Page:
Yes, turn the fountain back on

Just when it looked like selling Riverside Park might be the big issue of the New London mayoral race, along came the faux whale fountain crisis.

Chief cheerleader of this mess, which, alas, put New London on the news map this week around the world, was mayoral candidate Michael Buscetto, an early critic of the Parade renovations downtown and a longtime foe of the homeless.

City Councilor Buscetto has taken every opportunity to exaggerate one homeless man's inappropriate use of the fountain last week - the perpetrator was arrested and jailed - and paint New London in a bad light.

"A gentleman defecated and continued to rinse off underneath the whale tale. That got into the system ..." Buscetto inappropriately and practically gleefully reported on camera to a news team from the statewide television station WTNH Channel 8.

The report then cut back to the news station's anchors, who sat in front of a huge picture of a roll of toilet paper and the big headline: Fouled Fountain.

Then, to a reporter from The New York Times, Buscetto went on to wring his hands some more and further embarrass the city.

"If the water is dirty, I have to look out for the people," Buscetto told the Times.

I'd say Buscetto clearly flunked the mayoral test on this one.

When one of the country's biggest newspapers calls, don't talk about how worried you are that the water in your downtown fountain is dirty. I'm pretty sure that's taught in Mayoring 101.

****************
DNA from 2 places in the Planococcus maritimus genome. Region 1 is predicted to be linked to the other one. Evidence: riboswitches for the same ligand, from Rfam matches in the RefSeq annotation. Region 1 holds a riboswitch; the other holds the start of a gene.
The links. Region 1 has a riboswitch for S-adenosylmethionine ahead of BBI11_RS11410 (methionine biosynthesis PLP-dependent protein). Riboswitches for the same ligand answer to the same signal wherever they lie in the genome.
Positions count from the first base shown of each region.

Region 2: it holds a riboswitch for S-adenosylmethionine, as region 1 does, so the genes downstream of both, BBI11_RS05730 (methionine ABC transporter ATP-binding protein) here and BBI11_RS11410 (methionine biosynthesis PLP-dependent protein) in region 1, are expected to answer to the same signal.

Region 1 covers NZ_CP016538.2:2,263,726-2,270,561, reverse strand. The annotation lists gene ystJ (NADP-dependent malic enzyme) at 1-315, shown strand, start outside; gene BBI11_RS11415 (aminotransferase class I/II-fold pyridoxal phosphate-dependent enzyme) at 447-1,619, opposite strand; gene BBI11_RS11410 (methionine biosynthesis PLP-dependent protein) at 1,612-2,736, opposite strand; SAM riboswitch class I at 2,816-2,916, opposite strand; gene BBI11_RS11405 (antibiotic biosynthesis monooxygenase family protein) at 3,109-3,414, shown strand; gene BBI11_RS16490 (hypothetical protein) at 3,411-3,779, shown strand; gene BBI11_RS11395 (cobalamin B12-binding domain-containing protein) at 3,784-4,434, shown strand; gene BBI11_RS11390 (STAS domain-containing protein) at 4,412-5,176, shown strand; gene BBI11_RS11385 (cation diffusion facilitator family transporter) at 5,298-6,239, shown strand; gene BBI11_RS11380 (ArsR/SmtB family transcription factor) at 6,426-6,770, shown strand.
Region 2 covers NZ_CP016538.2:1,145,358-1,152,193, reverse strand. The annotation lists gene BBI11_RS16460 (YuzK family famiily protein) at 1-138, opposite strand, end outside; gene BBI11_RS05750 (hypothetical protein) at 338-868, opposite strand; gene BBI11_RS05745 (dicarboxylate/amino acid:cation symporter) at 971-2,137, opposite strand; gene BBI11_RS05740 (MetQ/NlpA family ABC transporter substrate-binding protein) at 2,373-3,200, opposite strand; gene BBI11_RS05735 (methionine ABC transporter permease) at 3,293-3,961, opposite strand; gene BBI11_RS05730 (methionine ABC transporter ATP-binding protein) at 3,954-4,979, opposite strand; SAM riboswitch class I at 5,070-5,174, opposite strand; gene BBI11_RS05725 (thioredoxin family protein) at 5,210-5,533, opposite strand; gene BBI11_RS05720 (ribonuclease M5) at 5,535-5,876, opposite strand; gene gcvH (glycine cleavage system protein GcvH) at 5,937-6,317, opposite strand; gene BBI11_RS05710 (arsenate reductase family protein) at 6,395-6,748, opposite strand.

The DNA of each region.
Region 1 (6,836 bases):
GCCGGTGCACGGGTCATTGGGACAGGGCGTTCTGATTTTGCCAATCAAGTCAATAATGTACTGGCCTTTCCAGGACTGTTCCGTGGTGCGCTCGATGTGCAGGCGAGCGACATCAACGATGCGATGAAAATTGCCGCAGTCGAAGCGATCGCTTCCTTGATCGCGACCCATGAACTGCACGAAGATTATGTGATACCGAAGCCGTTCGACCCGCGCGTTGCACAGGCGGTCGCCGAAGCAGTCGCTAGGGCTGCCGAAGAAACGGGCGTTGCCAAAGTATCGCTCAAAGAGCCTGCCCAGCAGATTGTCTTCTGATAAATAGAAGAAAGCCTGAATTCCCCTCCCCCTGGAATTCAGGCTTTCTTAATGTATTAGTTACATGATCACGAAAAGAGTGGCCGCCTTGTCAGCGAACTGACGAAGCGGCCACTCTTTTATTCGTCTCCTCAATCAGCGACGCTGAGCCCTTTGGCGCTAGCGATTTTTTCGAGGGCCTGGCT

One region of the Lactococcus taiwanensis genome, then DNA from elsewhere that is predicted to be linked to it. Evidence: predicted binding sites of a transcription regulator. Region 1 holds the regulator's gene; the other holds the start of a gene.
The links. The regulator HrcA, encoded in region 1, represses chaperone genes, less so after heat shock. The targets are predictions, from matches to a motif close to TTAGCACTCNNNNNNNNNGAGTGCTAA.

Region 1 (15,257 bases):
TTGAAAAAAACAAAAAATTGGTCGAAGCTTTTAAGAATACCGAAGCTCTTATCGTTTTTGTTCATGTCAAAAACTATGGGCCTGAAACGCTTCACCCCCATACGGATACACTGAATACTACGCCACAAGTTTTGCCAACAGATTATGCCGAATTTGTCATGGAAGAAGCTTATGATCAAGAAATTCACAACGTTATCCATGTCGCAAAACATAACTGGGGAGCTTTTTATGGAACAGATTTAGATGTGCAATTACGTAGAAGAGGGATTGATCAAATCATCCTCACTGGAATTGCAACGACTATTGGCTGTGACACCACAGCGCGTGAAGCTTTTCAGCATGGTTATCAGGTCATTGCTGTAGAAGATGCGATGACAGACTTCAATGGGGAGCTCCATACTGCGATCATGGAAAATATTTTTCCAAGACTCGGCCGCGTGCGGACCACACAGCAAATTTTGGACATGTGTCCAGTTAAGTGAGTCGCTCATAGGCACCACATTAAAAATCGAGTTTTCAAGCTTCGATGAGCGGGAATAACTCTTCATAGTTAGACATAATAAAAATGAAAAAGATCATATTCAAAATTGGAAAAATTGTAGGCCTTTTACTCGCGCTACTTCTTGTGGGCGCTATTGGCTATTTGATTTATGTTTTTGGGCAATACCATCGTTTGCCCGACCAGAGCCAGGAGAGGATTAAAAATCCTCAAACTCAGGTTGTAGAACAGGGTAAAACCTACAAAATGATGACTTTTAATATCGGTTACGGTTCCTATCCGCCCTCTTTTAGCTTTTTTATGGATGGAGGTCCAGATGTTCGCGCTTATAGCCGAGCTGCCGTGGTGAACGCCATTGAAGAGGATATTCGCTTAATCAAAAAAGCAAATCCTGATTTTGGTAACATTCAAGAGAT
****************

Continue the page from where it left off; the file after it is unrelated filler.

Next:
City Councilor Michael Passero, who would also like to be mayor, had a much better answer for the newspaper, describing the controversy as "much ado about nothing."

The contamination has been cleaned up, and he's heard of no further incidents, Passero was quoted as calmly telling the newspaper.

That's a passing grade, I'd say, on this mayoral test.

Even the Times acknowledged the fountain issues might have hinged as much on politics as dirty water.

"It did not take long for the fountain . . . to become mired in the fear of contaminated water and the political tumult of an approaching mayor's race," the story reported.

This is clearly one of those times when New London does indeed need a strong and influential mayor, someone who can keep the city on track, use common sense, eliminate the distractions and focus on the positive.

A mayor practicing good leadership should point out that fountains and the homeless coexist just fine in cities around the world.

No, a mayor might say, to those meddlesome bureaucrats who would suggest the whale tale is some kind of bathing or swimming facility that needs to be regulated by health authorities. It's just a fountain.

It's not that different, really, than the fountain that has operated quietly for decades in New London, near the intersection of Bank and Shaw streets.

Sure, go ahead and post signs that say you shouldn't drink the water and you shouldn't bathe in it. And ask police to make a point on patrols to be sure that people don't do that.

But no one is going to get sick or die if they do somehow get hit by some spray from the fountain.

On Thursday afternoon, the city said it plans to enclose the fountain area with a low retaining wall and turn it back on. That seems like a reasonable solution for signaling that it is for viewing, not bathing.

The new whale tale is really quite beautiful, and in its short time in service has livened the downtown and brought pleasure to many.

That's what fountains are for.

Yes, turn it back on.

This is the opinion of David Collins


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